The Luxembourg Presidency of the Council of the European Union has held its Competitiveness Council meeting, chaired by Marc Hansen, Secretary of State for Higher Education and Research of Luxembourg. The Council has encouraged Member States to promote research integrity networks, while Science Europe has published a comprehensive review on the topic to coincide with the meeting.
At the meeting, the Council adopted conclusions on three priority topics, deemed essential for the completion and implementation of the European Research Area (ERA):
- The promotion of responsible behaviour and integrity in research activities: The conclusions, amongst other things, address the necessity to consider research integrity as essential for excellence in research, as well as the negative impact of research misconduct and how it can be prevented.
- The promotion of equal opportunities in research to achieve a better male-female balance: The conclusions revolve around a range of approaches to help ensure a fair and equal landscape in research and innovation, with the goal of enabling Europe to make the most of its talent pool of scientists.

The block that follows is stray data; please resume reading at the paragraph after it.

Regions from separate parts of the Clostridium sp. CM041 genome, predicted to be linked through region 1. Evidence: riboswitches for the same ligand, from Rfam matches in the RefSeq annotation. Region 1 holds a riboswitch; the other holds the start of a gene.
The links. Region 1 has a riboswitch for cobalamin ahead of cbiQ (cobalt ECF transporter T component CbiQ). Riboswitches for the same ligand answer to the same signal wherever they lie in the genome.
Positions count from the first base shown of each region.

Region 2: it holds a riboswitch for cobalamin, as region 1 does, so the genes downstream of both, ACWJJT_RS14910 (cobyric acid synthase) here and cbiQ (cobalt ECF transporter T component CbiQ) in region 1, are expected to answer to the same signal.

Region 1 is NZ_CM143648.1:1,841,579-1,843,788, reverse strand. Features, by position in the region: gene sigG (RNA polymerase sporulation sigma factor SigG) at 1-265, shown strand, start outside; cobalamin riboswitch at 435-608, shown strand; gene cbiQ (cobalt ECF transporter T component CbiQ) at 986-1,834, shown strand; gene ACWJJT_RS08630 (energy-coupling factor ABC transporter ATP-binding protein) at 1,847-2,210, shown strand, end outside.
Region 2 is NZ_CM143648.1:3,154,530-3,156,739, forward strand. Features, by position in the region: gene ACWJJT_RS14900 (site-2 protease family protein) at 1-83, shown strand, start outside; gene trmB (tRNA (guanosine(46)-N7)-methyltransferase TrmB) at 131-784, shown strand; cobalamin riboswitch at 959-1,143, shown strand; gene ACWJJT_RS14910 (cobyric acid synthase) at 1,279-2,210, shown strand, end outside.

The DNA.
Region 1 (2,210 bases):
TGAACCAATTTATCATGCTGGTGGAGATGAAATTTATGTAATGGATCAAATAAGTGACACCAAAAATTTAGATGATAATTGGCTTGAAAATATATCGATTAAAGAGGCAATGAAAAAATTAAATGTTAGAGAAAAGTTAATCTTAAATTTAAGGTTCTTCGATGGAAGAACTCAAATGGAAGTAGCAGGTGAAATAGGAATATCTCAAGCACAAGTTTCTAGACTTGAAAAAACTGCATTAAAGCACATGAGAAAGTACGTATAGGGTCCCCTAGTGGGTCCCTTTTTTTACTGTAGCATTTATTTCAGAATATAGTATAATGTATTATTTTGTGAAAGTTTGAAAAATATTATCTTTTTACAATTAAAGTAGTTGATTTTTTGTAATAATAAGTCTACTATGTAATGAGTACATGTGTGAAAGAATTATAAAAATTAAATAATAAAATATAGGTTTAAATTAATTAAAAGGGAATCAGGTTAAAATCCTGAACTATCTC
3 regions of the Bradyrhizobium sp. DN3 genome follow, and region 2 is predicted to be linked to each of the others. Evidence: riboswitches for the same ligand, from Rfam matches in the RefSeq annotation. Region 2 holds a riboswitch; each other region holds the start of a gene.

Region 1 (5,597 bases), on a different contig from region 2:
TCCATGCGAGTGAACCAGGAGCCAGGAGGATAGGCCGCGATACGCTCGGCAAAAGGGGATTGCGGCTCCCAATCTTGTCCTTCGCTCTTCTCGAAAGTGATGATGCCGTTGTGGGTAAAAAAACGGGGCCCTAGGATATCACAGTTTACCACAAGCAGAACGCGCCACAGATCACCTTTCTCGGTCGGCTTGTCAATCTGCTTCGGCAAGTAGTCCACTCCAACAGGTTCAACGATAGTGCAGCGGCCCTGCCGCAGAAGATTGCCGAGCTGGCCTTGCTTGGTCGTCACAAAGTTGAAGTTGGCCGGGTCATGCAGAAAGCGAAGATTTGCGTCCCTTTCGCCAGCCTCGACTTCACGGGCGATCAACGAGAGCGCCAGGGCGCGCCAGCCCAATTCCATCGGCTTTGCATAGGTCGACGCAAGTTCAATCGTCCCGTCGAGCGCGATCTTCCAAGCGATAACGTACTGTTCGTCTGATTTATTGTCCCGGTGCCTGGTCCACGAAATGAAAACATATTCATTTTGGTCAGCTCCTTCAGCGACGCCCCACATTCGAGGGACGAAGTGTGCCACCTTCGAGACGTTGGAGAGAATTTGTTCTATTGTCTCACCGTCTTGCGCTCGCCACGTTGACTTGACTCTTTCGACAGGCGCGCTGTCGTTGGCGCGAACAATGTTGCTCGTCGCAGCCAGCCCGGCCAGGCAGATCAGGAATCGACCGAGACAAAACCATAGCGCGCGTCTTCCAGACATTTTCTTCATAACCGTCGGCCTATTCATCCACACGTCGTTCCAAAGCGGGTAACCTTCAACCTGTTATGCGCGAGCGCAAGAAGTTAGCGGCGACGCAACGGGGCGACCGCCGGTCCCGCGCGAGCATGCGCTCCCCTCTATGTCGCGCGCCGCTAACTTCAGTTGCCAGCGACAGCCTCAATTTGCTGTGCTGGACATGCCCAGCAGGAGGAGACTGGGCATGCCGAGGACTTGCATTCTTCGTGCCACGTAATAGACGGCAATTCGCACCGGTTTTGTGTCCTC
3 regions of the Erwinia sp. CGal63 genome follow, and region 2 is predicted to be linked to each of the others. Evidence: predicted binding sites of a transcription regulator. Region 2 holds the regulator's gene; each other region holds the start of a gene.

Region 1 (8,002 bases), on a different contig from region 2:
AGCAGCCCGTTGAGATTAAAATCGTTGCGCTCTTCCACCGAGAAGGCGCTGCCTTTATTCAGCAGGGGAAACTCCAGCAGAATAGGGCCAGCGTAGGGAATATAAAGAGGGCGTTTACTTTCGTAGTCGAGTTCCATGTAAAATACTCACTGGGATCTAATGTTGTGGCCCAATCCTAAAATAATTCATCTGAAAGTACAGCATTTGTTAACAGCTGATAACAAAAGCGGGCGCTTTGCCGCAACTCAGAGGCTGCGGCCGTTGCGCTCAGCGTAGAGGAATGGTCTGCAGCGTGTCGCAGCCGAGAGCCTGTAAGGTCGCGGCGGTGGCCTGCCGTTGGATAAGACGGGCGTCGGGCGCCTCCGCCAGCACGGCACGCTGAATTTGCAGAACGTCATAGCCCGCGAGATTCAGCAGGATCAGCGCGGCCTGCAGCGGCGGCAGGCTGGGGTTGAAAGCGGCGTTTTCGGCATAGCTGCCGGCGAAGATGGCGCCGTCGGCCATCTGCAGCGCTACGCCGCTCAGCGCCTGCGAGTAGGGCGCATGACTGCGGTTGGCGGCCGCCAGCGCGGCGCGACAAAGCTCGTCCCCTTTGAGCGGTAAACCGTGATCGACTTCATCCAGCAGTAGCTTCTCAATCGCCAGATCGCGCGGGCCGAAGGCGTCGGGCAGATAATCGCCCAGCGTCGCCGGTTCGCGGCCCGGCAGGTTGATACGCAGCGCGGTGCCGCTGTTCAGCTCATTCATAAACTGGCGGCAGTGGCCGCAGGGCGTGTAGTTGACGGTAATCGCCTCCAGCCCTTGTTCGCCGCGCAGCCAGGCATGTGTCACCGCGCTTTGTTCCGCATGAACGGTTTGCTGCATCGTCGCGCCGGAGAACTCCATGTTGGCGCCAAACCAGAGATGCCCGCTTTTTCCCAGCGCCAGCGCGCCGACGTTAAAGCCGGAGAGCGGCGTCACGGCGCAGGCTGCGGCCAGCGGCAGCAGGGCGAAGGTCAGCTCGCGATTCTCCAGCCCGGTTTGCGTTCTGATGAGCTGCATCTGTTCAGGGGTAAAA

- The establishment of an efficient and streamlined structure for the governance of the ERA: The Council reshaped the ERA advisory structure to increase its effectiveness and efficiency with regards to the implementation of the ERA.
Member States encouraged to promote research integrity networks
The Council has invited Member States and the Commission to promote existing research integrity networks, such as the European Network of Research Integrity Offices (ENRIO). The FNR has been a member of the ENRIO network since 2010, and since 2011 has maintained a Research Integrity Commission with international experts.
In December 2015, Asael Rouby, legal advice and research integrity officer of the FNR, was chosen to be part of the new board as co-chair of the European Network of Research Integrity Offices (ENRIO) for the coming three years.
Science Europe review on research integrity
To coincide with the Competitive Council’s planned adoption of conclusions on research integrity under the Luxembourg presidency, Science Europe has published a review on the topic, entitled ‘Research Integrity: What it Means, Why It Is Important and How We Might Protect It’.
The review takes a comprehensive look at research integrity, both across Europe and in the US, exploring available data on the implications of research misconduct, as well as efforts to promote research integrity. The full review is available on the Science Europe website.